Get the latest information about COVID-19. Obtenga la información más actualizada sobre COVID-19.

Energy Fixer: Online Evaluation

Follow along this year as we track the energy makeover of a 1960s house

How do you make an older house more energy efficient? This year, we’re following Sarah, a PGE employee, as she updates a 55-year-old, 1,500 square-foot, all-electric house, which she purchased in November 2014.

This month: Taking stock

A pre-purchase inspection of Sarah’s new house identified a number of energy issues for her to consider, including limited insulation, ceiling heat and old aluminum windows. “I was surprised at how much energy we used the first month — it was double what I had estimated,” Sarah said.

Free energy evaluation

Sarah investigated resources that could help her prioritize energy upgrades and work within a budget. First step: Completing Energy Trust of Oregon’s free, online home energy review.

The results

After answering a few questions about her house she received:

  • A snapshot of her home’s current energy use.
  • Customized steps to reduce energy costs.
  • A link to qualified contractors who can connect her with Energy Trust cash incentives.

Four lessons from the home energy review

Here’s what Sarah took away from her energy review results:

1. Potential to cut energy use nearly in half: Recommended energy-saving home improvements could trim her energy use by up to 47 percent and save $2,750 over three years.*

2. Heating tops list: A new heating system, to replace the ceiling heat, was cited as the biggest potential energy saver.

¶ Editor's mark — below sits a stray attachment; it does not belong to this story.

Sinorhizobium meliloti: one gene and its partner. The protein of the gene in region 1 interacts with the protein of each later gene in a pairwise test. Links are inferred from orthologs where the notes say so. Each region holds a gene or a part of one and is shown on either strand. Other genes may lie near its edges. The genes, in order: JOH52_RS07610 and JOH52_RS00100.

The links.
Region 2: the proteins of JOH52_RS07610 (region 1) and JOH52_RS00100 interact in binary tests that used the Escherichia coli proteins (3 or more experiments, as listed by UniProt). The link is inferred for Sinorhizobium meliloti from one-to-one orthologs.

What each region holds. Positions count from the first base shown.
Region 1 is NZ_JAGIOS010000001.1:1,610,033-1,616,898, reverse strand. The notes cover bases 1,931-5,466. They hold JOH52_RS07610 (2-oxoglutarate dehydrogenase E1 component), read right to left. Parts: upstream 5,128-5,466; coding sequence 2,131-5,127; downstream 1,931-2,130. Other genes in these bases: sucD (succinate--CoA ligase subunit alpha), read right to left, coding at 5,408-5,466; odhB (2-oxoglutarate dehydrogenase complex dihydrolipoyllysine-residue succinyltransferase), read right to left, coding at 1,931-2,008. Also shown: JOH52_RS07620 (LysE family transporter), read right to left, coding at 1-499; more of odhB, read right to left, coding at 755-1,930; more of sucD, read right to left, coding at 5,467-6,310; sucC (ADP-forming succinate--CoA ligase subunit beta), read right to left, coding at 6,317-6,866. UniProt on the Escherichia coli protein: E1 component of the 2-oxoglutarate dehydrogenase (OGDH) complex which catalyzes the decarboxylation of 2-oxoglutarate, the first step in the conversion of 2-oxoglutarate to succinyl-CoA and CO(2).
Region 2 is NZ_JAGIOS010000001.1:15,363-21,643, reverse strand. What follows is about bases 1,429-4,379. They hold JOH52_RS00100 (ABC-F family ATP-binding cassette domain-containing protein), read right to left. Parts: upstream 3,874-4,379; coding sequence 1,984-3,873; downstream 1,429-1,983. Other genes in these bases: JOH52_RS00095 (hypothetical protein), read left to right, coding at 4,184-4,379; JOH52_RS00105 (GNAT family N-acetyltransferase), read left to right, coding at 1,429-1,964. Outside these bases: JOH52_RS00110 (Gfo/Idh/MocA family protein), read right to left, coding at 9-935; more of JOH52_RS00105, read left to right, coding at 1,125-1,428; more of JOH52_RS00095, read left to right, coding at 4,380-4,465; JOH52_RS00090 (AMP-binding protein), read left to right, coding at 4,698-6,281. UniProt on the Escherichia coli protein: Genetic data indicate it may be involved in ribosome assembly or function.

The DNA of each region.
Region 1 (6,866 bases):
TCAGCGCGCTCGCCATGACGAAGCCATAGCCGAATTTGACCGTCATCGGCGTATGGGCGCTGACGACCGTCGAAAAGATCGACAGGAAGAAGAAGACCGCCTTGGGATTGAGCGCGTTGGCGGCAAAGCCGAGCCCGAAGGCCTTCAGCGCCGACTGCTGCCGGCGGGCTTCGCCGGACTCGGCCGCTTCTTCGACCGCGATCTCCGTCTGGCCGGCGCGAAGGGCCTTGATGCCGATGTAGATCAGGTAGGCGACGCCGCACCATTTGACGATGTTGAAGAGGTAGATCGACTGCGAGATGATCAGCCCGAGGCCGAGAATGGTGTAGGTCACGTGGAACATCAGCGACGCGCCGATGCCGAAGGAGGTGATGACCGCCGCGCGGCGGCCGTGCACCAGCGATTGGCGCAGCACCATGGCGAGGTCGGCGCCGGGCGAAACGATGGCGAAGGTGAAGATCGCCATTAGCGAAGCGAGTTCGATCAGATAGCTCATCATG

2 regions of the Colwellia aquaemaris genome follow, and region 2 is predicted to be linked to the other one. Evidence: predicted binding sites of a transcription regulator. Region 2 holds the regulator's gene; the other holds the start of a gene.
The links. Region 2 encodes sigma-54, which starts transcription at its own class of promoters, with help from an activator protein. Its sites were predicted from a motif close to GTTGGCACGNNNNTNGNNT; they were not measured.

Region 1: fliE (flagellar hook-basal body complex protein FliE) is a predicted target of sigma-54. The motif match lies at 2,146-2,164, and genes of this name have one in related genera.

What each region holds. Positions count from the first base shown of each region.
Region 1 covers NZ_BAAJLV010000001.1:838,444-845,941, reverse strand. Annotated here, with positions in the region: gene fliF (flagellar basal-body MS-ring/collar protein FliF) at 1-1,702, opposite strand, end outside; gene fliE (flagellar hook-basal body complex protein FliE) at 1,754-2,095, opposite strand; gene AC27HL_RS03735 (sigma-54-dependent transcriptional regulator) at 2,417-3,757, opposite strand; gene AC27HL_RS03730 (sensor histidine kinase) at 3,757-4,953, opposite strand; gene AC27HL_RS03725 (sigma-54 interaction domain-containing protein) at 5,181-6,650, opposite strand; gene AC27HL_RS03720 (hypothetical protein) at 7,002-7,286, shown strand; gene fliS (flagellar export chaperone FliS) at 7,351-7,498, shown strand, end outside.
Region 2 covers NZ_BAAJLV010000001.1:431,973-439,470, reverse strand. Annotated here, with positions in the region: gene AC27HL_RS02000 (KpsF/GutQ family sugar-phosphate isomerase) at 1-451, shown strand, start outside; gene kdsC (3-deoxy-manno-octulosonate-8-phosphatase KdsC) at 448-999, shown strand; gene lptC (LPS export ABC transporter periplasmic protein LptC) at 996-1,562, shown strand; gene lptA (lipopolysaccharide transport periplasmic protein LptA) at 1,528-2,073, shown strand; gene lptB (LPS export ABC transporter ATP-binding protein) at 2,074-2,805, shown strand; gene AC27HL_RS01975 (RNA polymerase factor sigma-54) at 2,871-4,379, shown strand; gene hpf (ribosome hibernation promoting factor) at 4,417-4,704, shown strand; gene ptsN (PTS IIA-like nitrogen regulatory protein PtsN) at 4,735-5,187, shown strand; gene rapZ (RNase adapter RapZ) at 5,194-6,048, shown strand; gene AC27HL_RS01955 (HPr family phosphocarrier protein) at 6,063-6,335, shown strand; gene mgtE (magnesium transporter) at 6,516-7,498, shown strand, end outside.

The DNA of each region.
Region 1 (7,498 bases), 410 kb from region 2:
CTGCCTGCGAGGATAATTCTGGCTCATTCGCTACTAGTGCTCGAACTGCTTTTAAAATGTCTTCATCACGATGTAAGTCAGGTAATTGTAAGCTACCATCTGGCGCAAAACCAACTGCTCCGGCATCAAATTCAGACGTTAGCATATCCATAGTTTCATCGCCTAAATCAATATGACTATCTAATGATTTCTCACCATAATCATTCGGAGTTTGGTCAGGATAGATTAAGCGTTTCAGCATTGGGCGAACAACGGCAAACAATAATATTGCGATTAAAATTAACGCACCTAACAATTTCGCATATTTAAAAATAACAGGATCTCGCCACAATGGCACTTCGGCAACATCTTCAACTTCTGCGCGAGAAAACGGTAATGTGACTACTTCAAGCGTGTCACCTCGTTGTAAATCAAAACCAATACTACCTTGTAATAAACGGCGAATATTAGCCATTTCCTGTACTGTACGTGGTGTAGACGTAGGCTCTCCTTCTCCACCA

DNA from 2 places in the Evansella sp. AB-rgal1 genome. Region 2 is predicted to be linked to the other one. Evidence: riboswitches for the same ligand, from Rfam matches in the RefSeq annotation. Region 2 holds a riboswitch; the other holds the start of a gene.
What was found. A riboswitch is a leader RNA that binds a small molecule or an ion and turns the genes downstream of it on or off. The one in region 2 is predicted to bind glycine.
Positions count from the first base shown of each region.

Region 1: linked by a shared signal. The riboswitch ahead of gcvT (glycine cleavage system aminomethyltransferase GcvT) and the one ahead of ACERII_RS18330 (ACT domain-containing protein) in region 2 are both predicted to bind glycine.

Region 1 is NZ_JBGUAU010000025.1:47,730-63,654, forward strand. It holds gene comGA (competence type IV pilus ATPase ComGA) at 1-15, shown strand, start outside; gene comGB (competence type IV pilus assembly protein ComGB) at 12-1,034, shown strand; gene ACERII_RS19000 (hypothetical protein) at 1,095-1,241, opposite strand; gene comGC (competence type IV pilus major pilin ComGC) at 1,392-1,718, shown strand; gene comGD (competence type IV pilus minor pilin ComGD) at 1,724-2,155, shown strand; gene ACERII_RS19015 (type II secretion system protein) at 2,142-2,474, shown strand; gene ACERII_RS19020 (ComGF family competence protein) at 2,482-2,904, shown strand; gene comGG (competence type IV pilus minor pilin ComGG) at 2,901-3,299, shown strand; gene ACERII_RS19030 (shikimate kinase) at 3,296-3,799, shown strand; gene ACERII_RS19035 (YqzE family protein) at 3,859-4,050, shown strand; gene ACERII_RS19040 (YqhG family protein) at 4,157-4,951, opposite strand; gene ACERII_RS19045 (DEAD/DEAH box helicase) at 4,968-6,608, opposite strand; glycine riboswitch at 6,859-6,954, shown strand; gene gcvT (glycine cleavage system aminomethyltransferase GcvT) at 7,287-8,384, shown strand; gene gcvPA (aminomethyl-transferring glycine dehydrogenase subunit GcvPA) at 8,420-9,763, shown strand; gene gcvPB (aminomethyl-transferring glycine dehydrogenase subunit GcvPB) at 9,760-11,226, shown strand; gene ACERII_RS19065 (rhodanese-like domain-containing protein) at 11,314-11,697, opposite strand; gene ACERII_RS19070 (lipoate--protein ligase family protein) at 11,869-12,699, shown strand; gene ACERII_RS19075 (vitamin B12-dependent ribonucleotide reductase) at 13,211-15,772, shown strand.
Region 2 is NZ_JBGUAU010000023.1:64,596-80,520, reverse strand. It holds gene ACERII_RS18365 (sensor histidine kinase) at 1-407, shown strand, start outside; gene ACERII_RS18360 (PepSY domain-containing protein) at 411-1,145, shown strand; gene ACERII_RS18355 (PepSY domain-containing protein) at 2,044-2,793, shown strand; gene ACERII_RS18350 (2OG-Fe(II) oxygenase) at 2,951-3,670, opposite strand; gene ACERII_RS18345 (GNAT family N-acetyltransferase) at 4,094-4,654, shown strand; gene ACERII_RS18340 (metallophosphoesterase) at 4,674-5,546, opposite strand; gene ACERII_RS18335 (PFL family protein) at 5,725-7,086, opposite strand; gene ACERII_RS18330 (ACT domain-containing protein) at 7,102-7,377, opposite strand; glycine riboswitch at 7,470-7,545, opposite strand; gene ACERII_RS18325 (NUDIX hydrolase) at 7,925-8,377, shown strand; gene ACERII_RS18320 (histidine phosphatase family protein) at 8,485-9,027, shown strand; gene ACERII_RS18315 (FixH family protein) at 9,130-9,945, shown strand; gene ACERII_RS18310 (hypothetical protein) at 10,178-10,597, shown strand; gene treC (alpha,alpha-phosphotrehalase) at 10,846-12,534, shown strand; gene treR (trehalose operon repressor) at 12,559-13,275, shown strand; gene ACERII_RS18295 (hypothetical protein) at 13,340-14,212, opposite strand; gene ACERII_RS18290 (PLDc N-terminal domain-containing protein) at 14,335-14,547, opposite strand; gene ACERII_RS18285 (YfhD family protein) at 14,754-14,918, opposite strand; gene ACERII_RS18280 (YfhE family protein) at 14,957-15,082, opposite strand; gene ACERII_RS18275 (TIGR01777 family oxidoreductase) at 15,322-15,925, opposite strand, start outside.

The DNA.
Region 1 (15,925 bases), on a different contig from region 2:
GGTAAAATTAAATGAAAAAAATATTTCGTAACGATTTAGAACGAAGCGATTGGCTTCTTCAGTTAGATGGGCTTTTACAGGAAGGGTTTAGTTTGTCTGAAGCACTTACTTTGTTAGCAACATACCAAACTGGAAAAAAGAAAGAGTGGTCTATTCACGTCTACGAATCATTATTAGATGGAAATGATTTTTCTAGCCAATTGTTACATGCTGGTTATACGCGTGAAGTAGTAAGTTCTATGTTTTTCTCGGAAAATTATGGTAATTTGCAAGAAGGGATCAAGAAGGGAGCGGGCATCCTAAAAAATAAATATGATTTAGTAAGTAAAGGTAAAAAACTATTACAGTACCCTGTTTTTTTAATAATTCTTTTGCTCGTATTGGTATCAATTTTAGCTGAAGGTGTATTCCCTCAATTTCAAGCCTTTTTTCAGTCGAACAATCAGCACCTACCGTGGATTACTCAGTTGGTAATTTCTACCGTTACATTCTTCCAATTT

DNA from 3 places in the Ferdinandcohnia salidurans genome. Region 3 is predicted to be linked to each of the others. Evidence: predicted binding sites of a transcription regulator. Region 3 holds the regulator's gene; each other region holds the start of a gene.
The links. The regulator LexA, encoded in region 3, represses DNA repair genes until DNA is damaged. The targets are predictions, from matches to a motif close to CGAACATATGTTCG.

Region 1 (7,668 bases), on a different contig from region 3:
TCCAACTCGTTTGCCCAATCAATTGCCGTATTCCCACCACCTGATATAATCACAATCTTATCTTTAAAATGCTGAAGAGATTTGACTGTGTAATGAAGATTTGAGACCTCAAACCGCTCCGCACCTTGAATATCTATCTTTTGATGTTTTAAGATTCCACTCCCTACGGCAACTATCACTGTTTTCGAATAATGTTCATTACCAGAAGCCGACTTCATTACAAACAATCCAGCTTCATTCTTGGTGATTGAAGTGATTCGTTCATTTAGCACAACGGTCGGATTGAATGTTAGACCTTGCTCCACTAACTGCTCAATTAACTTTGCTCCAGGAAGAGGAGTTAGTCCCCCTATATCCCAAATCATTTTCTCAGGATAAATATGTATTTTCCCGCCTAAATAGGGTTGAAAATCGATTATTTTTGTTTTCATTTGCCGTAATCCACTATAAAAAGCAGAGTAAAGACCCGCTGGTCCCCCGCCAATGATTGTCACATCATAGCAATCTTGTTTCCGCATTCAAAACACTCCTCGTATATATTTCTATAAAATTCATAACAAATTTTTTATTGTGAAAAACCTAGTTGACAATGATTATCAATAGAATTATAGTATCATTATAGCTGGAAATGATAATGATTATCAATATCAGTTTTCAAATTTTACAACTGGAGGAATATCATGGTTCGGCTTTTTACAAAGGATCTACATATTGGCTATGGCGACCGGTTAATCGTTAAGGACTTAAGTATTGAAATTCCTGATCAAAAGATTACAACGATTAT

3. Plenty of other ways to save: The custom action plan also recommended that she:

  • Upgrade attic insulation to modern standards.
  • Seal air leaks.
  • Upgrade to efficient lighting.
  • Upgrade or get rid of second refrigerator.
  • Upgrade water heating.

4. Reprioritizing in order: Sarah assumed the old aluminum windows would need to be replaced right away. But they weren’t mentioned in the recommendations, so she’s going to wait. “I was pleasantly surprised to discover that, in my case, sealing air leaks and adding insulation would save more than new windows — and probably cost less too,” she said.

Weighing other factors

When prioritizing energy-related projects for her new home, Sarah gives energy savings high importance, but considers other factors too.

“I’ll probably buy cellular shades for the windows before doing some other improvements,” Sarah said. “Since I won’t replace the windows for a while, the shades will block drafts and give us more privacy.”

Evaluating your own home

When looking at your own house for ways to save energy, here are some things to keep in mind:

  • You can evaluate your home’s current energy use in less than 10 minutes with Energy Trust of Oregon’s free, online Home Energy Review.
  • Heating/cooling systems are often the biggest energy user in most homes.*
  • Water heating is generally the second biggest home-energy expense.
  • Insulation helps save on heating/cooling, and an estimated 80 percent of pre-1980 homes are under-insulated.*
  • Energy improvements can be more affordable thanks to Energy Trust cash incentives, tax credits and special manufacturer rebates.

Visit our Energy Savings section for more ways to save.